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Ben Peterson, farmer panelist, describes his farm’s challenges.

The 4th Annual UW Discovery Farms Conference offered farmers a forum to connect with other farmers and experts interested in refining practices with water quality in mind. This year’s conference titled, “Farmer-tested, environment approved: Develop a winning cropping strategy” focused specifically on manure incorporation strategies and tillage.

The day began with an overview of the water quality and agriculture landscape in the Midwest. “Activists, agencies, media and the public are placing increased attention on the relationship between agriculture and water quality and quantity,” explained Dr. Adam Birr, Executive Director of Minnesota Corn Growers Association. “We know water quality improvements and continuous progress are only going to be made through good research, education and innovation. That is the model we have to follow.”

Dr. Clint Church, a chemist with the USDA-ARS, and a manure panel of farmers discussed manure application strategies. Dr. Church described the environmental pros and cons of incorporation versus surface application. Surface application can result in increased odor, ammonia volatilization, and dissolved phosphorus loss, but too much soil disturbance with incorporation has very clear soil erosion and phosphorus loss risks.

He reported results from a two-year study comparing four liquid manure applicators designed to get manure off the surface without resorting to full blown tillage: aeration, disk injection, anti-leaching sweeps, and pressure injection. The research suggested that the more phosphorus on the surface, the more dissolved phosphorus in runoff.

Similar conclusions can be drawn from Discovery Farms’ 85 site years of on-farm research in Wisconsin and Minnesota. “Soil loss is closely tied to phosphorus loss during the growing season,” explained Amber Radatz, Discovery Farms Co-Director. “Delivering nutrients below the surface reduces dissolved phosphorus loss, especially in winter runoff.”

The fact that there is no single solution or silver bullet was reiterated throughout the day, with several farmer panelists describing what has worked in their specific situation.

Ben Peterson of Four Cubs Farm, a 900 cow dairy in Grantsburg, has switched from surface applying with incorporation to manure injection and vertical tillage. He uses a Dietrich toolbar that injects the manure at a 6 to 8 inch depth.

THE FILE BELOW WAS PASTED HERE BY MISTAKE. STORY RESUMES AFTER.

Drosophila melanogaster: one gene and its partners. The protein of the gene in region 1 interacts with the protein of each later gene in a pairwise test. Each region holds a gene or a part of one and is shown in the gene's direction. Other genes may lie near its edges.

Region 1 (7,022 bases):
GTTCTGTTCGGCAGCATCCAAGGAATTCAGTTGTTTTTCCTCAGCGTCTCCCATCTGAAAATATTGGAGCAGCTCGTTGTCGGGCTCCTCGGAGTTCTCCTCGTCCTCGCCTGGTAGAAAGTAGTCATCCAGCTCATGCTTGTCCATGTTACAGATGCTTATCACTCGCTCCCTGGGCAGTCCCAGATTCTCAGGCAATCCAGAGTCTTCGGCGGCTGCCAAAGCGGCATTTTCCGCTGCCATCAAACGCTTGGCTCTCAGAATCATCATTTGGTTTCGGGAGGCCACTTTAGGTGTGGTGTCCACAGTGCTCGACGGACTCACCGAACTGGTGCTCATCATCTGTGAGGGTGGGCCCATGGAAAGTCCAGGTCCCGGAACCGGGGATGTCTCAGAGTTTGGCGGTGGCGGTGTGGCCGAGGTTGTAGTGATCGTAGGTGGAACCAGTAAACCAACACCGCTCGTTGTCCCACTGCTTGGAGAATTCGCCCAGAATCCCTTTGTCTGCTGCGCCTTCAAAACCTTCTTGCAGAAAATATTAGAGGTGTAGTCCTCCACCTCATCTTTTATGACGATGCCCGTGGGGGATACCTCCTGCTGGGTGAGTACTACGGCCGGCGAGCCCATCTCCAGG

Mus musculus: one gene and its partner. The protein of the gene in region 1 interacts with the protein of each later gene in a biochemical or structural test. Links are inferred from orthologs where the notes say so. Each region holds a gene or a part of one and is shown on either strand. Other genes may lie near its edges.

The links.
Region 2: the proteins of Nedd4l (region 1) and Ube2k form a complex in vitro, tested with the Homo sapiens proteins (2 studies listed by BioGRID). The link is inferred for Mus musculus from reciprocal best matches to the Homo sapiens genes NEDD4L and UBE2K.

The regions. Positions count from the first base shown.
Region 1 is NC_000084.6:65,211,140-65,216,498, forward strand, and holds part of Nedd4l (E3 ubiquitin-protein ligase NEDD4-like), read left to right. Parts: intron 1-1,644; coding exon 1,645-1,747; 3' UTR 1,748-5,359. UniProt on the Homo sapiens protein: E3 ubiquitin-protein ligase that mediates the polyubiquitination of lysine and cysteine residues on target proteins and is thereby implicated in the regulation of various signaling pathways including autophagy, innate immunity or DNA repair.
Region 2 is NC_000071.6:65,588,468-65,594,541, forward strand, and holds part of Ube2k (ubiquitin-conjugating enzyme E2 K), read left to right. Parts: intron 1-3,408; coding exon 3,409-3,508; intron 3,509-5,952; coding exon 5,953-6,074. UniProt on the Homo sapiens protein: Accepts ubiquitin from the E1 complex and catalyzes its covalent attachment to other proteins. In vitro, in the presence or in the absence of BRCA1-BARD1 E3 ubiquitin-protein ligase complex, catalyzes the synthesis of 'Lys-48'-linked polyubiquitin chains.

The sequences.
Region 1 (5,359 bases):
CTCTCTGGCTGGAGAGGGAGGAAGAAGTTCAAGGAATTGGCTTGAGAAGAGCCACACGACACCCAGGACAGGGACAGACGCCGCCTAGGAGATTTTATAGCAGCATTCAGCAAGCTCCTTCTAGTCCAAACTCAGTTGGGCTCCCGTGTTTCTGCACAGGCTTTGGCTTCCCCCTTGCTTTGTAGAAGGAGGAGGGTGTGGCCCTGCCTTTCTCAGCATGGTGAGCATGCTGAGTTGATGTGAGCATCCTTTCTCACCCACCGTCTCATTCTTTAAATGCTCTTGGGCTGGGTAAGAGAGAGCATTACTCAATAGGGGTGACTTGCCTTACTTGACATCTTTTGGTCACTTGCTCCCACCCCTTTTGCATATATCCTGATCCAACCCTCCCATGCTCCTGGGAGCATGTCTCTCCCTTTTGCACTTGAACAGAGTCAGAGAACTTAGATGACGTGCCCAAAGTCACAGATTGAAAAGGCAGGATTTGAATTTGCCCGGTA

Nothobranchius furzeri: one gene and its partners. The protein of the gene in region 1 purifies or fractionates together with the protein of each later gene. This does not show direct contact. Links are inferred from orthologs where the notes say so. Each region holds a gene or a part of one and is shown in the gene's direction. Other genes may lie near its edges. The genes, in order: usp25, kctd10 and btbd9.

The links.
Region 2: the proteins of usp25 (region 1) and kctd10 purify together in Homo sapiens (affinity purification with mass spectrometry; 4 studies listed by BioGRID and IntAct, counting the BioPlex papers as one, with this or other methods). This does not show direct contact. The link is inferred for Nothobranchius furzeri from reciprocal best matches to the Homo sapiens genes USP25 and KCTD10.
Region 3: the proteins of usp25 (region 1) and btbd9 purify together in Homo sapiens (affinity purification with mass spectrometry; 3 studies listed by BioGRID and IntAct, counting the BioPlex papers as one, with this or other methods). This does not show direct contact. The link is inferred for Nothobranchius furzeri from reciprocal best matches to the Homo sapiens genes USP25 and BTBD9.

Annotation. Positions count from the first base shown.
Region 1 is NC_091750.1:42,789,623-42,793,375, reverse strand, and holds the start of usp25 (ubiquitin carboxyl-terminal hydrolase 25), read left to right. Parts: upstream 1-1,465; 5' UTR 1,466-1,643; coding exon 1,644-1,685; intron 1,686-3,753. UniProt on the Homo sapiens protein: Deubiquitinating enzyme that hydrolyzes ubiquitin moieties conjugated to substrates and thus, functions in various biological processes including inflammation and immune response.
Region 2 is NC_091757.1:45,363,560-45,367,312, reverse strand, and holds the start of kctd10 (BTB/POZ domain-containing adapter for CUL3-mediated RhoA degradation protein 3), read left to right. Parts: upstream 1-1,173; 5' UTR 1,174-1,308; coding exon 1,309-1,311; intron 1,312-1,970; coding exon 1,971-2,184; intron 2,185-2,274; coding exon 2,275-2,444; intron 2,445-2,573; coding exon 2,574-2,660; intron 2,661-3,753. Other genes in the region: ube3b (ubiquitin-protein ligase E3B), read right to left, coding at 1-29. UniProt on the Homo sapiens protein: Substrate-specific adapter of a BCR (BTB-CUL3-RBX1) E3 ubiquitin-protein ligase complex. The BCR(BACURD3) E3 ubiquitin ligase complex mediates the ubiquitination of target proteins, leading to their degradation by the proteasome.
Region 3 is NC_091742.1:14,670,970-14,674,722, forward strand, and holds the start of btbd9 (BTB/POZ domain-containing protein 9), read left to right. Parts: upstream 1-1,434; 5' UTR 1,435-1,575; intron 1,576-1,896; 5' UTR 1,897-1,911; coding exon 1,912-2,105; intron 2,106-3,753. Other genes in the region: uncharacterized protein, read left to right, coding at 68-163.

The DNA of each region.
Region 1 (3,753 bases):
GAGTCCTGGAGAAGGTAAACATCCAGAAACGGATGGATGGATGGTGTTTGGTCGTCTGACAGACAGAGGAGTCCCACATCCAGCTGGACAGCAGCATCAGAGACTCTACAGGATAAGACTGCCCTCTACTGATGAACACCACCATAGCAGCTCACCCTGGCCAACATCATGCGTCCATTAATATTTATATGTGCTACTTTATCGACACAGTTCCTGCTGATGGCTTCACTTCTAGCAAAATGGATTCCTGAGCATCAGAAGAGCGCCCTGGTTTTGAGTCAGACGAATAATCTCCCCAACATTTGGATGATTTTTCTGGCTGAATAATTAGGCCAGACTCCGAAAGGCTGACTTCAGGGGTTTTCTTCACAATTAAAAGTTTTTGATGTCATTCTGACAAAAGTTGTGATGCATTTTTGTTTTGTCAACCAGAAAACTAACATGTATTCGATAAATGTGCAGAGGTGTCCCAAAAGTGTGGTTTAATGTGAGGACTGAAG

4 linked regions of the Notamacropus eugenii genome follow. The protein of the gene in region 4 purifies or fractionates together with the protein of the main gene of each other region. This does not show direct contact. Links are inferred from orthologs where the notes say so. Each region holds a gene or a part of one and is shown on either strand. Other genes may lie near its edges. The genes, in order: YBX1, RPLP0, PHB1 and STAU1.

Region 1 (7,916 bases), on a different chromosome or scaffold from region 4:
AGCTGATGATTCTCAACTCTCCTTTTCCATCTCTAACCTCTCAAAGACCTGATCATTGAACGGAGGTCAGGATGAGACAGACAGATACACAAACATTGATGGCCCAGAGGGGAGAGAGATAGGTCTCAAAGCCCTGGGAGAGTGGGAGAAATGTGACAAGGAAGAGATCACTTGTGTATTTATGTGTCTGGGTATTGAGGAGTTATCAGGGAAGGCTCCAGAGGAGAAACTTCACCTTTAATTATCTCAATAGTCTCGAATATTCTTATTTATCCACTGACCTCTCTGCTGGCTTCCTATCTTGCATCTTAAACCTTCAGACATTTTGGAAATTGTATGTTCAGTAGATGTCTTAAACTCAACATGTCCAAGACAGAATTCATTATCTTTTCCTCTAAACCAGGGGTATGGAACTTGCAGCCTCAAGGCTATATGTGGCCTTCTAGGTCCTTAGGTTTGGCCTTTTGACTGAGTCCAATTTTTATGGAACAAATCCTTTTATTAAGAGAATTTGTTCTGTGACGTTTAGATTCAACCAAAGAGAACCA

Dan Brick, a dairy farmer in Brown County, tried a Bazooka manure applicator for the first time this year after using a no-till drill to establish cover crops. “It really did a nice job. You’d never be able to tell we put 14,000 gallons of manure on,” Brick explained during the manure panel. “Neighbors couldn’t even tell because the manure application went on so smooth.”

For the past two years, Jason Cavadini of Marshfield Ag Research Station and the Central Wisconsin No-tillers have been working to unlock the best equipment combinations for no-tilling into heavy, often wet soil. It turns out the closing wheel and lead coulter can play a big role in success or failure.

“In our conditions a closing wheel with more surface area works best,” stated Cavadini. “We’ve also found that we are better off without the lead coulter. If there is any moisture in the soil, the lead coulter can actually throw out chunks of soil and then it is not there when the closing wheel comes through.”

Attendees were able to hear about replicable field trials, Wisconsin specific on-farm water quality monitoring, and individual practices that are working for Wisconsin farmers. Discovery Farms brought together examples of good research, innovation and useful information for developing a cropping strategy that is a win for farm management and water quality.

About UW Discovery Farms

For 15 years, UW Discovery Farms has worked with Wisconsin farmers to identify the water quality impacts of different farming systems and settings around the state. The program, which is part of UW-Extension, conducts on-farm research to identify practices with environmental impacts and works with farmers to implement practices to reduce losses. UW Discovery Farms is under the direction of an industry led steering committee, and takes a real-world approach to finding the most economical solutions to agriculture’s environmental challenges. For conference materials or more information on Discovery Farms visit them on the web at